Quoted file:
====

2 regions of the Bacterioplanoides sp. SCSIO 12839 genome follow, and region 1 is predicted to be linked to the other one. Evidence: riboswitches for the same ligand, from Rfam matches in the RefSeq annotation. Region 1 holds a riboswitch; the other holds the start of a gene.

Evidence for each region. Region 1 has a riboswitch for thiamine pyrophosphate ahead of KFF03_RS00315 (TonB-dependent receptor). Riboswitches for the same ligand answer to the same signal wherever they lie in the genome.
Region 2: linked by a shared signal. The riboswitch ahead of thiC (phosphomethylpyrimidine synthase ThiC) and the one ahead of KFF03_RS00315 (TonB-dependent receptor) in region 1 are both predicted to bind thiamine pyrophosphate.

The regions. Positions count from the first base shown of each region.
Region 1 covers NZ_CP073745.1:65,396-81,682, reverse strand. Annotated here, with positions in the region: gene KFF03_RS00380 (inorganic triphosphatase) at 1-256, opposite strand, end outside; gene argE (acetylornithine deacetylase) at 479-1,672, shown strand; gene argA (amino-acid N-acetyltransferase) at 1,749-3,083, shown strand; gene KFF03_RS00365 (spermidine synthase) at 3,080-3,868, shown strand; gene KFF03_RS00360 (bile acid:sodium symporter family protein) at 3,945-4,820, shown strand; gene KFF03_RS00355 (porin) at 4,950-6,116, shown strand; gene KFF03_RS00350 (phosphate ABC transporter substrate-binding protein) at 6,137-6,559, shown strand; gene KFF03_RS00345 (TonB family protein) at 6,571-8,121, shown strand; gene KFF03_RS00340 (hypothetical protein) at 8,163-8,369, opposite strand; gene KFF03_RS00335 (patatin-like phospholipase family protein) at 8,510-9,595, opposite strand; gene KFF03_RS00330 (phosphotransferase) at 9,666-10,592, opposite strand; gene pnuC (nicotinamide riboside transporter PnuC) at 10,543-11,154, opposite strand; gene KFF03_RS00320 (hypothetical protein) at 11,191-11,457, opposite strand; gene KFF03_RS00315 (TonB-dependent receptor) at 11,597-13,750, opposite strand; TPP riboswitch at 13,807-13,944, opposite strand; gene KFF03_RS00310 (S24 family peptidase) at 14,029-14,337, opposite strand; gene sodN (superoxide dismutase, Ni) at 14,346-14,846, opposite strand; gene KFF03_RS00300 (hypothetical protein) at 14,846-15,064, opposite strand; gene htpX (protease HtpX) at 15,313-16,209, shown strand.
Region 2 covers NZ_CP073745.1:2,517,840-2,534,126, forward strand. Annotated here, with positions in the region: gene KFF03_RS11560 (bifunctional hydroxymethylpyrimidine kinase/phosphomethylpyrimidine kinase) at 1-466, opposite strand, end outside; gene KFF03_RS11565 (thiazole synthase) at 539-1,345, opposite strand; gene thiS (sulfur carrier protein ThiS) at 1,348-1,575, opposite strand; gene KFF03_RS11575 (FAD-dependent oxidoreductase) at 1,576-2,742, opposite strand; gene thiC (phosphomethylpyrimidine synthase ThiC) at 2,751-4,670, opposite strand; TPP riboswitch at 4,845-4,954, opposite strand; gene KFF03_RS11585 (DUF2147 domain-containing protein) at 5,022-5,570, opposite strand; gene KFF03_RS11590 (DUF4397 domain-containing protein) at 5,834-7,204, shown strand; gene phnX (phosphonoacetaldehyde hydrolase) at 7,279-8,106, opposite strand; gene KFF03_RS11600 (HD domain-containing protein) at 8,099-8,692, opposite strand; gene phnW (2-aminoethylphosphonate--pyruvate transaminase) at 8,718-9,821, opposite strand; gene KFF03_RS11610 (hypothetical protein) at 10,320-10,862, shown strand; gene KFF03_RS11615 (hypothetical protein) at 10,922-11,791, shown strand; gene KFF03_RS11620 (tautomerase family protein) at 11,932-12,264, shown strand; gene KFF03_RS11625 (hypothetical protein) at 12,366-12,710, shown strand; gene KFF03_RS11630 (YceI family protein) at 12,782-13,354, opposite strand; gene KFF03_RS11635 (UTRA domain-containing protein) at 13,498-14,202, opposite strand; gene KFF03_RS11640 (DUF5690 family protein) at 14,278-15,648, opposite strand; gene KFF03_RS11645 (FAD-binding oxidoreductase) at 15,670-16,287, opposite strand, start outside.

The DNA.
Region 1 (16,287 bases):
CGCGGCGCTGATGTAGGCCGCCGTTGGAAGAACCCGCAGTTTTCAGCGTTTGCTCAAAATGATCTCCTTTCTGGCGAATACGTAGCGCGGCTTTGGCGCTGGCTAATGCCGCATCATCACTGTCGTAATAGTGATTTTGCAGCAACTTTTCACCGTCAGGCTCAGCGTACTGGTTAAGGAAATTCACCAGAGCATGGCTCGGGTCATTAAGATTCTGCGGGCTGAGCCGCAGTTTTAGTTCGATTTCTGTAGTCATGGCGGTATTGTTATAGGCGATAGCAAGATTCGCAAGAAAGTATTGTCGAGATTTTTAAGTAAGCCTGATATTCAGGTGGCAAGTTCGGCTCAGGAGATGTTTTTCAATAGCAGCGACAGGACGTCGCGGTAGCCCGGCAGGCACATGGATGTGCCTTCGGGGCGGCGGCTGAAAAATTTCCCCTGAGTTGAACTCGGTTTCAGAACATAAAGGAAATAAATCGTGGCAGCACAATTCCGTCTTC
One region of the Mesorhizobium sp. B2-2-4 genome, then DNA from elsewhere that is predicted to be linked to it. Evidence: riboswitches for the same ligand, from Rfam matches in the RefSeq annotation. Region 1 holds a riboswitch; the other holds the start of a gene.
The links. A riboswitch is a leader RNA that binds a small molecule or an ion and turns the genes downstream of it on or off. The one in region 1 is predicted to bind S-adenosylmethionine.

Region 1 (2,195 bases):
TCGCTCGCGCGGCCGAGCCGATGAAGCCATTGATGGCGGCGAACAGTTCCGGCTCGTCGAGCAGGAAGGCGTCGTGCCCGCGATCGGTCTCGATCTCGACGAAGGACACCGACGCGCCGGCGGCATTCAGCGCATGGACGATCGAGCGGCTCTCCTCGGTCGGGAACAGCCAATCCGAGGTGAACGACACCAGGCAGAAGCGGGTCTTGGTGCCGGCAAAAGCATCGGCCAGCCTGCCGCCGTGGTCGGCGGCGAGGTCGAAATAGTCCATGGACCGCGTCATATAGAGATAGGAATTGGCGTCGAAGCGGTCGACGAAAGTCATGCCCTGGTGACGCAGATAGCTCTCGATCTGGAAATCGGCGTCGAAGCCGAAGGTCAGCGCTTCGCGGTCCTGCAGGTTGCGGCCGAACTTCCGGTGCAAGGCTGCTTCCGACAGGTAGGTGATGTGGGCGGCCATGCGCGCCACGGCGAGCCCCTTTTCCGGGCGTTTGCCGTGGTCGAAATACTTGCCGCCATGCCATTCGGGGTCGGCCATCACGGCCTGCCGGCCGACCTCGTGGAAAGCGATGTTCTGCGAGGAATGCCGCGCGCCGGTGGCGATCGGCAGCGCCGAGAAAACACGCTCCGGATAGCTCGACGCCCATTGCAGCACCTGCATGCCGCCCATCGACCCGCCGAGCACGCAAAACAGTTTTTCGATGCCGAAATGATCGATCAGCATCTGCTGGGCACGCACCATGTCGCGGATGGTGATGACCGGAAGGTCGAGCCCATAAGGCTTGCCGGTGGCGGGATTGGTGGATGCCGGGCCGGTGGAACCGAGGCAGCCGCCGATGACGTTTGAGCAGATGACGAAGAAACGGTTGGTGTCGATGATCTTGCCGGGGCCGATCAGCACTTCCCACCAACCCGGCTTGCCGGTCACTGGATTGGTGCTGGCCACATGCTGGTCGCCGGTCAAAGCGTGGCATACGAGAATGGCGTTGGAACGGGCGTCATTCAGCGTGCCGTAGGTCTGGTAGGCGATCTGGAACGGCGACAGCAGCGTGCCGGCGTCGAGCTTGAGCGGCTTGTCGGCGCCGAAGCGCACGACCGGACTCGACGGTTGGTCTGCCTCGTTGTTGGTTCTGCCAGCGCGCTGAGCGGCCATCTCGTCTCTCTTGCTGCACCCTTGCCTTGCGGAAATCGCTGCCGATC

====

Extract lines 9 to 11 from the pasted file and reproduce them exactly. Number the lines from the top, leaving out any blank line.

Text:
CGCGGCGCTGATGTAGGCCGCCGTTGGAAGAACCCGCAGTTTTCAGCGTTTGCTCAAAATGATCTCCTTTCTGGCGAATACGTAGCGCGGCTTTGGCGCTGGCTAATGCCGCATCATCACTGTCGTAATAGTGATTTTGCAGCAACTTTTCACCGTCAGGCTCAGCGTACTGGTTAAGGAAATTCACCAGAGCATGGCTCGGGTCATTAAGATTCTGCGGGCTGAGCCGCAGTTTTAGTTCGATTTCTGTAGTCATGGCGGTATTGTTATAGGCGATAGCAAGATTCGCAAGAAAGTATTGTCGAGATTTTTAAGTAAGCCTGATATTCAGGTGGCAAGTTCGGCTCAGGAGATGTTTTTCAATAGCAGCGACAGGACGTCGCGGTAGCCCGGCAGGCACATGGATGTGCCTTCGGGGCGGCGGCTGAAAAATTTCCCCTGAGTTGAACTCGGTTTCAGAACATAAAGGAAATAAATCGTGGCAGCACAATTCCGTCTTC
One region of the Mesorhizobium sp. B2-2-4 genome, then DNA from elsewhere that is predicted to be linked to it. Evidence: riboswitches for the same ligand, from Rfam matches in the RefSeq annotation. Region 1 holds a riboswitch; the other holds the start of a gene.
The links. A riboswitch is a leader RNA that binds a small molecule or an ion and turns the genes downstream of it on or off. The one in region 1 is predicted to bind S-adenosylmethionine.